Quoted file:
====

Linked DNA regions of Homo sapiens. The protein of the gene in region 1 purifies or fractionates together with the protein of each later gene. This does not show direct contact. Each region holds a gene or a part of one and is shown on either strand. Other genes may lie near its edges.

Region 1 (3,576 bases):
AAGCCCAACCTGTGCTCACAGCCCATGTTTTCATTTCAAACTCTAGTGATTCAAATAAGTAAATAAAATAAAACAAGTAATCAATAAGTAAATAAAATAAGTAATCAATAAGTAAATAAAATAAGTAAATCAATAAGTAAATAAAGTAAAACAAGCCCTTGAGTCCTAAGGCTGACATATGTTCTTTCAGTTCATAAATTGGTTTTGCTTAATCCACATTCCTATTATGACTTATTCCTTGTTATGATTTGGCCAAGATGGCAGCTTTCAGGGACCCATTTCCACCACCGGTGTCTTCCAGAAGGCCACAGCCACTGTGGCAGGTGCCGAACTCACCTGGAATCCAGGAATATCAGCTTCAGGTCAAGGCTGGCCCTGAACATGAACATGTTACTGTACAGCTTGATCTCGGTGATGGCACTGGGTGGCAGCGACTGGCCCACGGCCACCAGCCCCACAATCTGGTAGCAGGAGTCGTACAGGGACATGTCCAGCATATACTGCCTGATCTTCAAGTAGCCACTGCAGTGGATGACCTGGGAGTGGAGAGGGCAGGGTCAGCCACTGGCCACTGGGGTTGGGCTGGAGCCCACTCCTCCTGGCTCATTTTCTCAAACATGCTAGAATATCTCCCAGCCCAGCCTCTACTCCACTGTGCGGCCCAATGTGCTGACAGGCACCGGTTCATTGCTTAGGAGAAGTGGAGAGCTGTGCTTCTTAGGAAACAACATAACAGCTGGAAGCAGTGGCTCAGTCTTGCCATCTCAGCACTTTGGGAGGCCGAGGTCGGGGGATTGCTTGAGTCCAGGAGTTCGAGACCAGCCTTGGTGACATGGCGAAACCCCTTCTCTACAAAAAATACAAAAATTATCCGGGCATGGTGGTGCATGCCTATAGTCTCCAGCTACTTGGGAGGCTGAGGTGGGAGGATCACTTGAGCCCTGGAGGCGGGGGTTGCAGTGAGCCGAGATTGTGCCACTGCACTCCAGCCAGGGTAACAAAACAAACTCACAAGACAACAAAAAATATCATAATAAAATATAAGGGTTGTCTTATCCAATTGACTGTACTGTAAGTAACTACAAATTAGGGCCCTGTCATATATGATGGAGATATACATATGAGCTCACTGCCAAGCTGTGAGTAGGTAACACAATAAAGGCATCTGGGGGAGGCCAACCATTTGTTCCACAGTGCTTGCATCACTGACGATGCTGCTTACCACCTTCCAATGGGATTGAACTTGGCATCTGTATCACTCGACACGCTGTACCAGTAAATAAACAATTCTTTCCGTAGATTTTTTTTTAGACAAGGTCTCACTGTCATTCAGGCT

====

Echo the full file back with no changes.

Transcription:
Linked DNA regions of Homo sapiens. The protein of the gene in region 1 purifies or fractionates together with the protein of each later gene. This does not show direct contact. Each region holds a gene or a part of one and is shown on either strand. Other genes may lie near its edges.

Region 1 (3,576 bases):
AAGCCCAACCTGTGCTCACAGCCCATGTTTTCATTTCAAACTCTAGTGATTCAAATAAGTAAATAAAATAAAACAAGTAATCAATAAGTAAATAAAATAAGTAATCAATAAGTAAATAAAATAAGTAAATCAATAAGTAAATAAAGTAAAACAAGCCCTTGAGTCCTAAGGCTGACATATGTTCTTTCAGTTCATAAATTGGTTTTGCTTAATCCACATTCCTATTATGACTTATTCCTTGTTATGATTTGGCCAAGATGGCAGCTTTCAGGGACCCATTTCCACCACCGGTGTCTTCCAGAAGGCCACAGCCACTGTGGCAGGTGCCGAACTCACCTGGAATCCAGGAATATCAGCTTCAGGTCAAGGCTGGCCCTGAACATGAACATGTTACTGTACAGCTTGATCTCGGTGATGGCACTGGGTGGCAGCGACTGGCCCACGGCCACCAGCCCCACAATCTGGTAGCAGGAGTCGTACAGGGACATGTCCAGCATATACTGCCTGATCTTCAAGTAGCCACTGCAGTGGATGACCTGGGAGTGGAGAGGGCAGGGTCAGCCACTGGCCACTGGGGTTGGGCTGGAGCCCACTCCTCCTGGCTCATTTTCTCAAACATGCTAGAATATCTCCCAGCCCAGCCTCTACTCCACTGTGCGGCCCAATGTGCTGACAGGCACCGGTTCATTGCTTAGGAGAAGTGGAGAGCTGTGCTTCTTAGGAAACAACATAACAGCTGGAAGCAGTGGCTCAGTCTTGCCATCTCAGCACTTTGGGAGGCCGAGGTCGGGGGATTGCTTGAGTCCAGGAGTTCGAGACCAGCCTTGGTGACATGGCGAAACCCCTTCTCTACAAAAAATACAAAAATTATCCGGGCATGGTGGTGCATGCCTATAGTCTCCAGCTACTTGGGAGGCTGAGGTGGGAGGATCACTTGAGCCCTGGAGGCGGGGGTTGCAGTGAGCCGAGATTGTGCCACTGCACTCCAGCCAGGGTAACAAAACAAACTCACAAGACAACAAAAAATATCATAATAAAATATAAGGGTTGTCTTATCCAATTGACTGTACTGTAAGTAACTACAAATTAGGGCCCTGTCATATATGATGGAGATATACATATGAGCTCACTGCCAAGCTGTGAGTAGGTAACACAATAAAGGCATCTGGGGGAGGCCAACCATTTGTTCCACAGTGCTTGCATCACTGACGATGCTGCTTACCACCTTCCAATGGGATTGAACTTGGCATCTGTATCACTCGACACGCTGTACCAGTAAATAAACAATTCTTTCCGTAGATTTTTTTTTAGACAAGGTCTCACTGTCATTCAGGCT